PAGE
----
Only about 35% of approved disability applications actually meet a listing. You can also prove that your condition equals a listing. This means that your condition is basically the same as a listing in the book – although only about 5% of applications are approved this way. The most common approval method is by vocationally proving your disability. This means that your condition or combination of conditions renders you unable to perform a vocation or job of any kind. You will look to the medical records as well as a vocational expert to conduct a disability evaluation to prove your case meets the Social Security disability criteria. This accounts for about half of Social Security disability approvals.
How To Apply For Disability Benefits
Many people wonder how to get disability. Unfortunately, the application process for benefits can be confusing and extremely lengthy. You must submit your initial application to the SSA and wait for a decision. If your application is denied, then you can request a reconsideration. If still denied, then you are entitled to have a hearing before a judge. About 30% of cases that were originally denied will be approved at this stage. If you file an appeal, make sure that you know how to win your SSI appeal. From initial application to the hearing stage can take 18 to 24 months, so this is not a fast process! If still not approved, then you are entitled to go before the Appeals Council and even to Federal District court. However, very few cases make it this far. Most people enlist the help of a disability lawyer to navigate this process. Most attorneys will offer a free consultation to provide some advice about your case.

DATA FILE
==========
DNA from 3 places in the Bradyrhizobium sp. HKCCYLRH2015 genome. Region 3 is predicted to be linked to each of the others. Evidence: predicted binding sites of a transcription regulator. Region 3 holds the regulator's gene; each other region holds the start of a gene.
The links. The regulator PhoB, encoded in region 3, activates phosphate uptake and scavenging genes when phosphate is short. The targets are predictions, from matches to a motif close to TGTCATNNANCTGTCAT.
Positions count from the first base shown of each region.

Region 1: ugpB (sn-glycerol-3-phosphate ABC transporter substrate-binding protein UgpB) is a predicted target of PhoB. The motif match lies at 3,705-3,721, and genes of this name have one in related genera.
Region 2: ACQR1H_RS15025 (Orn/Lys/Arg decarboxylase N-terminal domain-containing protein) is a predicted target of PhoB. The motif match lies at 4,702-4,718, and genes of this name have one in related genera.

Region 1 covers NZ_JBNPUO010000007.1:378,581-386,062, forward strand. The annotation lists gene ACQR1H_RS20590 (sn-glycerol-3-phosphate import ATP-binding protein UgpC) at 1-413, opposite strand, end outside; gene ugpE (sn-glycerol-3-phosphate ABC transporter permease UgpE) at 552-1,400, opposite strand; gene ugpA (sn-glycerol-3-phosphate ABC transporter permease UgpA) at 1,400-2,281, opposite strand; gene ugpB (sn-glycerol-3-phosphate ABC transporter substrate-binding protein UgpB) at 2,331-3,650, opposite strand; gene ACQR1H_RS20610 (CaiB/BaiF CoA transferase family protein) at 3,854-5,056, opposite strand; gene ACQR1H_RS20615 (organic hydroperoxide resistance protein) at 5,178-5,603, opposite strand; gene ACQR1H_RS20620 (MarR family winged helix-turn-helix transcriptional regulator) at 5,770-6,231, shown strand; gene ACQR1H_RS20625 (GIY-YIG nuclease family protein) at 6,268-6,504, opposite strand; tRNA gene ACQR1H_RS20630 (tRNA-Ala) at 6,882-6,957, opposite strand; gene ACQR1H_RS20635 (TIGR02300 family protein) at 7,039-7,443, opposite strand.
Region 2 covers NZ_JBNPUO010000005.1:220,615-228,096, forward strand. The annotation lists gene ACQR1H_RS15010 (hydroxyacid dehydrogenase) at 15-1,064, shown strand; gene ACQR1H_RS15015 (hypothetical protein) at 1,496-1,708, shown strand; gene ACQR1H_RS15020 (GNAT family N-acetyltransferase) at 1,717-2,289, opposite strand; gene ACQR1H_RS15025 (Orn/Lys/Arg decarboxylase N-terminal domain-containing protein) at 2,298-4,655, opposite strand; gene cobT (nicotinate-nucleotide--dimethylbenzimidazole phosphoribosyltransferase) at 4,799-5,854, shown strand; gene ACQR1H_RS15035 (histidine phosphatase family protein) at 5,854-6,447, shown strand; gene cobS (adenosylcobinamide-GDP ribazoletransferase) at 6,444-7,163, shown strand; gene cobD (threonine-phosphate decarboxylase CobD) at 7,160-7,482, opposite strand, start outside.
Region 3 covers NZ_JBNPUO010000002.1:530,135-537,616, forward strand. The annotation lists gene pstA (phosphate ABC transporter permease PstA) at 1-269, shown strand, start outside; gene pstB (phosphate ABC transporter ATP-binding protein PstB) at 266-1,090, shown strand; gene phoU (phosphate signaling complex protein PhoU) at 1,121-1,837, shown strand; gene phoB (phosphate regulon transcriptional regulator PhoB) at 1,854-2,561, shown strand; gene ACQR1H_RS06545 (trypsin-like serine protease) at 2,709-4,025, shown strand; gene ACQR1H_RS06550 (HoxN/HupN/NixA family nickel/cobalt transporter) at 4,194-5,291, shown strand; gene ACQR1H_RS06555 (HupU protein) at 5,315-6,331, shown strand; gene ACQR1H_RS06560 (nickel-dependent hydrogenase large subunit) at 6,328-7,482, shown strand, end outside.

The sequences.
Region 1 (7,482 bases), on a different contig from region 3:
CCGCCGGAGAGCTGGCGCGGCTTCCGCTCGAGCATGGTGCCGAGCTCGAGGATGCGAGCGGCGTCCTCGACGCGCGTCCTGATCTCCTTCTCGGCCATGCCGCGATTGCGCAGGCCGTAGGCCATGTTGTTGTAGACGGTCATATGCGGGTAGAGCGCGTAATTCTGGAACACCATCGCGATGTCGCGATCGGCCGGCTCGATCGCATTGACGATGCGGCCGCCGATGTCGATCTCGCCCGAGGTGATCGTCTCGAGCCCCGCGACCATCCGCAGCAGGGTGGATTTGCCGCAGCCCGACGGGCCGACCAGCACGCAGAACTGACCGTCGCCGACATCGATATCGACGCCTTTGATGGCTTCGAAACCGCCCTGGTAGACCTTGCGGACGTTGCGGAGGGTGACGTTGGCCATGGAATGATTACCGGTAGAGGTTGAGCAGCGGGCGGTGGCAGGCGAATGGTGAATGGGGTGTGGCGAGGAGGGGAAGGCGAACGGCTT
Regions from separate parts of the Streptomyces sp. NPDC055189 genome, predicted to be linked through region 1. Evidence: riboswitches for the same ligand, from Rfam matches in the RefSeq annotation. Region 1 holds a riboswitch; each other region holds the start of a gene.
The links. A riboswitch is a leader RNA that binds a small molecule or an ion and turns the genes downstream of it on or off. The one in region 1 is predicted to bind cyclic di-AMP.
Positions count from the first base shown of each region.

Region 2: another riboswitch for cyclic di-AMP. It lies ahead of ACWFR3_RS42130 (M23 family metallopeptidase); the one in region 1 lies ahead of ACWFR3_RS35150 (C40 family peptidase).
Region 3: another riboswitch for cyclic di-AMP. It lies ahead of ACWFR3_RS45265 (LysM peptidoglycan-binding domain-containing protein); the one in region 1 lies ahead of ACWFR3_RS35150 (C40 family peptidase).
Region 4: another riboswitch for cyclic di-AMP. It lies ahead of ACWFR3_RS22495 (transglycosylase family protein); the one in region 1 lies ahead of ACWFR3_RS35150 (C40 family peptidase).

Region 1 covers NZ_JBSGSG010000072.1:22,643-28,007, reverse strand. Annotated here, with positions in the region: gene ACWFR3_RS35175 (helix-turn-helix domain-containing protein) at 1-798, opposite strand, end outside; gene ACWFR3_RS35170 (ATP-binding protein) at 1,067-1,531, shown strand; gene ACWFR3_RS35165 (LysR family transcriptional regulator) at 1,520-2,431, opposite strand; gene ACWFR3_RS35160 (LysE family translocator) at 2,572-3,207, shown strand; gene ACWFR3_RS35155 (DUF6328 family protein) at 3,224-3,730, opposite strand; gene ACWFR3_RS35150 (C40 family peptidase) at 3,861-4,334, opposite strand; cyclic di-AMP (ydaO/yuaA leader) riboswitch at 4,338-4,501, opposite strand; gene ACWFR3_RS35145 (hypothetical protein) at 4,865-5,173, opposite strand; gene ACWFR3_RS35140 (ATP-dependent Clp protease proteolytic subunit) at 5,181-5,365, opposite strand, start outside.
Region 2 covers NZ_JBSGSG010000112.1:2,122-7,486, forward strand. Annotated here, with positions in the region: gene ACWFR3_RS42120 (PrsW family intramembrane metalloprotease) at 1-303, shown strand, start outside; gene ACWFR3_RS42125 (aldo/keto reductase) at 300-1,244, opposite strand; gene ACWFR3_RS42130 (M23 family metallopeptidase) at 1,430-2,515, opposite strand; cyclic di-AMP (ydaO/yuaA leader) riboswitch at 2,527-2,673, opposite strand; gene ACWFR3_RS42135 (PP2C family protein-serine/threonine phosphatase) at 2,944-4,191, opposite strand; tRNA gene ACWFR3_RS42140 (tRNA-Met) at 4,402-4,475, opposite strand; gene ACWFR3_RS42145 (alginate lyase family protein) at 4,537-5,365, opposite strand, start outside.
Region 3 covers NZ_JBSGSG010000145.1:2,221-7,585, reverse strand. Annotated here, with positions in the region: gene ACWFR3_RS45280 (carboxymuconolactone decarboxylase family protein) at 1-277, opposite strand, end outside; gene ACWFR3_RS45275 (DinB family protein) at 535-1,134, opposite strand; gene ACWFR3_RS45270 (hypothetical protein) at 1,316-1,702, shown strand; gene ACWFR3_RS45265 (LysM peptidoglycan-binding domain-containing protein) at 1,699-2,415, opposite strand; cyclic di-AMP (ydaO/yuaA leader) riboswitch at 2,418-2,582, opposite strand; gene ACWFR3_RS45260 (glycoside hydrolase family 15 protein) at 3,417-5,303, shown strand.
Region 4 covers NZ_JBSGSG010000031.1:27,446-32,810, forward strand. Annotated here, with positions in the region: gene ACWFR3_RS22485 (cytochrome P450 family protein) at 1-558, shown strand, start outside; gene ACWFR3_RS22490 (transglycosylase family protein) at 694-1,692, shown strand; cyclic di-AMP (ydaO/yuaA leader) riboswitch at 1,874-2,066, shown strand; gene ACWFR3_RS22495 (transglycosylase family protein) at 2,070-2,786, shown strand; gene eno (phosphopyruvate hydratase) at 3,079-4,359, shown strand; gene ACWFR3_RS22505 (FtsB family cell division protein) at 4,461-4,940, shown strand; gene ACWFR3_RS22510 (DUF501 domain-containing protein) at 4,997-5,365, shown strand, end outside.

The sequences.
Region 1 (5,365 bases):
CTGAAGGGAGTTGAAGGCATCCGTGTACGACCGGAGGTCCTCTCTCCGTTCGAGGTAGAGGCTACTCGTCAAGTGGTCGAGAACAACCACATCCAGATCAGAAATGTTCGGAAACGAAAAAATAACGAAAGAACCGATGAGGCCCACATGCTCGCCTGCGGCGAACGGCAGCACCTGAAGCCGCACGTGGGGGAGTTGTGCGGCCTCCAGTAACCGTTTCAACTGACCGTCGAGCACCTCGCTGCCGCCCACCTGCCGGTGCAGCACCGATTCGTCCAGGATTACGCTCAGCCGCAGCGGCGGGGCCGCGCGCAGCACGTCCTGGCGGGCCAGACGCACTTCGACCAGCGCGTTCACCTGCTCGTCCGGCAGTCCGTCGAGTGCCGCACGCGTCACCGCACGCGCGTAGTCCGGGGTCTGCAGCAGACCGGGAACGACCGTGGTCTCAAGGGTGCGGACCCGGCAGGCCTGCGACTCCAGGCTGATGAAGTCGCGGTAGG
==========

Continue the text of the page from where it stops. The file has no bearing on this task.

The Bottom Line
There are quite a few conditions that will almost automatically qualify you for SSDI or SSI benefits. Even if you do not have a condition that meets one of these listings, you can still qualify by proving that you are unable to work due to your impairment. One disclaimer – you should keep in mind that the information contained in this article is not legal advice. It is only for informational purposes, so you should talk to an attorney if you need legal advice.
Frequently Asked Questions
What conditions are automatically approved for disability?
There are only a handful of conditions that are automatically approved such as ALS, organ transplants, and very serious types of cancer. For other conditions, you will need to either meet or equal a listing or prove vocationally that you are unable to work due to your condition.
How long do you have to wait to apply for disability?
Your condition must have caused you to be out of work for at least 12 months or be expected to last at least 12 months before you can apply for disability. Though it need not be a permanent disability, it often is. If either of these conditions are met, then you can go ahead and apply. However, the application process can take 24 months in some cases if you need to go all the way to the appeals process.
What is the process for getting disability?
You will need to submit an application for disability. You can submit an online application for disability, call the SSA, or visit your local SSA office. You will also need to provide your medical records that evidence your disability.
What are the qualifications for disability?
So, what is considered a disability? To qualify for disability, you need to have a medical condition that prevents you from performing meaningful gainful activity. Essentially, your medical disability must prevent you from working and earning a living.